Steering wheel and column
Technicians will inspect your steering wheel and the general alignment of your steering column. Steering failure while turning can be extremely dangerous, so any worn parts or misalignment will likely need repairs to pass inspections.
An interior inspection may also examine the front and side airbags to ensure they’ll still deploy in the event of a collision.
3. Mechanical car inspection
Another crucial stage of most inspections is checking up on the mechanical components of the car, such as the engine and transmission. Here are some of the things typically checked at this stage:
Your engine is the heart of your car. It's what makes everything go, so it warrants regular checkups. If your “check engine” light has been on for a while, it'll get diagnosed during this stage. Depending on how serious the issue is, it may need to be addressed before you can receive a passing grade.
The ability to brake properly is fundamental to keeping you and other drivers safe on the road. Technicians will typically examine your brake pads and rotors to ensure they aren’t too worn down. They'll also look for any brake fluid leaks and make sure the emergency brake works.
It’s not just brake fluid leaks that need checking. Your car requires various fluids to keep its parts working smoothly. This includes things like engine oils, coolants and more. Leaking fluids can result in a failed inspection.
Exhaust and emissions
Emissions testing regulations can vary greatly between states. Your local DMV is a good place to find out what emissions standards your car needs to meet for your home state.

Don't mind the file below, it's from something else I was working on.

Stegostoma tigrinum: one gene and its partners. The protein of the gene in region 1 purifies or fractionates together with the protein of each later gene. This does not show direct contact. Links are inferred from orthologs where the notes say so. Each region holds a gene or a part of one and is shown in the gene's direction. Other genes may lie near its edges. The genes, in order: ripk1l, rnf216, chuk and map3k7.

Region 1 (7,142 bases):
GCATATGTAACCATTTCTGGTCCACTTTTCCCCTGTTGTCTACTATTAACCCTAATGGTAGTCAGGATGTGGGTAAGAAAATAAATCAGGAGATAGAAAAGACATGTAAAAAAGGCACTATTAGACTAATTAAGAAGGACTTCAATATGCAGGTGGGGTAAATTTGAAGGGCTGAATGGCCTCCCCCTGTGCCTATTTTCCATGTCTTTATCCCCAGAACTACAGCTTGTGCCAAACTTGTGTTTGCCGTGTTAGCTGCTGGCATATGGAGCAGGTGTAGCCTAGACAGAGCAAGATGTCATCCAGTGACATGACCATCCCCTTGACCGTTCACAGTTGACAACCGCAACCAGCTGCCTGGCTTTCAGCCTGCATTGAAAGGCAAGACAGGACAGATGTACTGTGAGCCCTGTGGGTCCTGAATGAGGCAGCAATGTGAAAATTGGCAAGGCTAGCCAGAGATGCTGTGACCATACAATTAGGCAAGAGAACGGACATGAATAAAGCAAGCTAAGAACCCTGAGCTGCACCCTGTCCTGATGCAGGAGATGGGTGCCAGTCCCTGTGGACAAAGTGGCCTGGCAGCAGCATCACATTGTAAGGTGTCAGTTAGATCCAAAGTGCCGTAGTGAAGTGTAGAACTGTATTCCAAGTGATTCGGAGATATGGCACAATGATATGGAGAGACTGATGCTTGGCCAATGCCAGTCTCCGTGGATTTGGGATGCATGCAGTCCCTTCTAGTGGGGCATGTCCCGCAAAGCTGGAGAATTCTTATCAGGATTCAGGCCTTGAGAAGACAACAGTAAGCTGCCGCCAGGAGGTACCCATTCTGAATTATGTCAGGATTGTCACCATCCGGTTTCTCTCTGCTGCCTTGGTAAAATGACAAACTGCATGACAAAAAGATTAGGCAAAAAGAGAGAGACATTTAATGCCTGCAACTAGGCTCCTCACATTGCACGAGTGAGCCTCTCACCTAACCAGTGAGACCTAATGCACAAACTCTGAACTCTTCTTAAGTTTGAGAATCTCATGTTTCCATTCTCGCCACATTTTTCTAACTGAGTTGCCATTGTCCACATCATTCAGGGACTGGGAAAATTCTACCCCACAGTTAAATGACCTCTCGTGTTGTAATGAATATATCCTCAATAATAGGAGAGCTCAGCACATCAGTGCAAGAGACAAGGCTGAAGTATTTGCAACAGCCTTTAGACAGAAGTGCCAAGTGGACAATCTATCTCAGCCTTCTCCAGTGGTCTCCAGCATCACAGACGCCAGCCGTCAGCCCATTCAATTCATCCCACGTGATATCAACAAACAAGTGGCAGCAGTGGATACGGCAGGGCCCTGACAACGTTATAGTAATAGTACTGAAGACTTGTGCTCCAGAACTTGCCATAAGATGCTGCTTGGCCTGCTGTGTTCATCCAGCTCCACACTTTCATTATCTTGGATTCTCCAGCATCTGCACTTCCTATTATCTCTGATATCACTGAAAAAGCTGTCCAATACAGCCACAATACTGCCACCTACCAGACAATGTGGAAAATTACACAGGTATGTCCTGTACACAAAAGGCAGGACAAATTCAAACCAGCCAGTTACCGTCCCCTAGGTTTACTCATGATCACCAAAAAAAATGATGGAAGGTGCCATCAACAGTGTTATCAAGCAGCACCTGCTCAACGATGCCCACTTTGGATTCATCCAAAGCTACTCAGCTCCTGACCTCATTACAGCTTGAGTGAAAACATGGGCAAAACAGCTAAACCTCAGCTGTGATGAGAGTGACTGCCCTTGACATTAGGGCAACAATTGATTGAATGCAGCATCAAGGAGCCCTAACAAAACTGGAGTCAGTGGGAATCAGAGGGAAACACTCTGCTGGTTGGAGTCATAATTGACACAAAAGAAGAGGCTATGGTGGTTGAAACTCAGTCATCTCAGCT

Vehicle inspections may include a checkup of the transmission system. This is often done via a simple drive test, though a more extensive investigation may be needed if an issue is detected.
4. Framework inspection
Your annual car inspection will typically also examine parts connected to your chassis — the structural framework of your car. Here’s what’s usually reviewed:
Your car’s suspension helps you enjoy a smoother ride on the many bumpy roads out there. Technicians will usually check to see that your springs and shock absorbers are still in good shape and working as they need to.
Axles and frame
Next, your mechanic will assess your axles to verify they’re functioning properly and don't need any repairs. In addition, if there’s any visible damage to the frame itself, it may need to be addressed before you pass your car inspection.
Your tires are where the rubber meets the road, literally. Mechanics will typically check the wear on your tires to ensure you have enough tread to safely grip the road surface. The condition of your spare tire may be examined as well.
After completing everything above, the mechanic may give your vehicle a final once-over. This step helps ensure that nothing was overlooked.
Car inspection regulations can vary between states. For information specific to your home state, it may be helpful to consult with your local DMV. By understanding these inspection requirements, you can know what to expect and maybe even get ahead of any repairs.